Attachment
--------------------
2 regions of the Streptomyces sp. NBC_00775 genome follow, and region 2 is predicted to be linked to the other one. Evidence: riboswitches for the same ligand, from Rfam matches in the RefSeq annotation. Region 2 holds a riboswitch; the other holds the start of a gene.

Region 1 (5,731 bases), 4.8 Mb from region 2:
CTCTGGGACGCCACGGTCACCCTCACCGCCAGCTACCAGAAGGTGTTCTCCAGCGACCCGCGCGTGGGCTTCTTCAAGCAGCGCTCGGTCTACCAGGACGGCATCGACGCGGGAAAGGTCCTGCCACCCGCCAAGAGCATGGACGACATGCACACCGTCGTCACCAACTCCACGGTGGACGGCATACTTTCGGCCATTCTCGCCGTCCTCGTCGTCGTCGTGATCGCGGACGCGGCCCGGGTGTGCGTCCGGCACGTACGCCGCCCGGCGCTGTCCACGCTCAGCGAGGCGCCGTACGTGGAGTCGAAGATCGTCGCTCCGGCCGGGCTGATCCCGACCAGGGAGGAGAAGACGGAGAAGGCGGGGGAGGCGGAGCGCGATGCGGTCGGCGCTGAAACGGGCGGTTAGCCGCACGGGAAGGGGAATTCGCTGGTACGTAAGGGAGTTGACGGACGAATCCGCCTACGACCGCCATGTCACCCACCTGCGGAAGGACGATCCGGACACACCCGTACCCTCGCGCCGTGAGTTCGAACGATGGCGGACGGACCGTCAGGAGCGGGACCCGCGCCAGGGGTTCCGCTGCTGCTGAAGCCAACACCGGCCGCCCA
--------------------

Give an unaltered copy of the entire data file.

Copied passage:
2 regions of the Streptomyces sp. NBC_00775 genome follow, and region 2 is predicted to be linked to the other one. Evidence: riboswitches for the same ligand, from Rfam matches in the RefSeq annotation. Region 2 holds a riboswitch; the other holds the start of a gene.

Region 1 (5,731 bases), 4.8 Mb from region 2:
CTCTGGGACGCCACGGTCACCCTCACCGCCAGCTACCAGAAGGTGTTCTCCAGCGACCCGCGCGTGGGCTTCTTCAAGCAGCGCTCGGTCTACCAGGACGGCATCGACGCGGGAAAGGTCCTGCCACCCGCCAAGAGCATGGACGACATGCACACCGTCGTCACCAACTCCACGGTGGACGGCATACTTTCGGCCATTCTCGCCGTCCTCGTCGTCGTCGTGATCGCGGACGCGGCCCGGGTGTGCGTCCGGCACGTACGCCGCCCGGCGCTGTCCACGCTCAGCGAGGCGCCGTACGTGGAGTCGAAGATCGTCGCTCCGGCCGGGCTGATCCCGACCAGGGAGGAGAAGACGGAGAAGGCGGGGGAGGCGGAGCGCGATGCGGTCGGCGCTGAAACGGGCGGTTAGCCGCACGGGAAGGGGAATTCGCTGGTACGTAAGGGAGTTGACGGACGAATCCGCCTACGACCGCCATGTCACCCACCTGCGGAAGGACGATCCGGACACACCCGTACCCTCGCGCCGTGAGTTCGAACGATGGCGGACGGACCGTCAGGAGCGGGACCCGCGCCAGGGGTTCCGCTGCTGCTGAAGCCAACACCGGCCGCCCA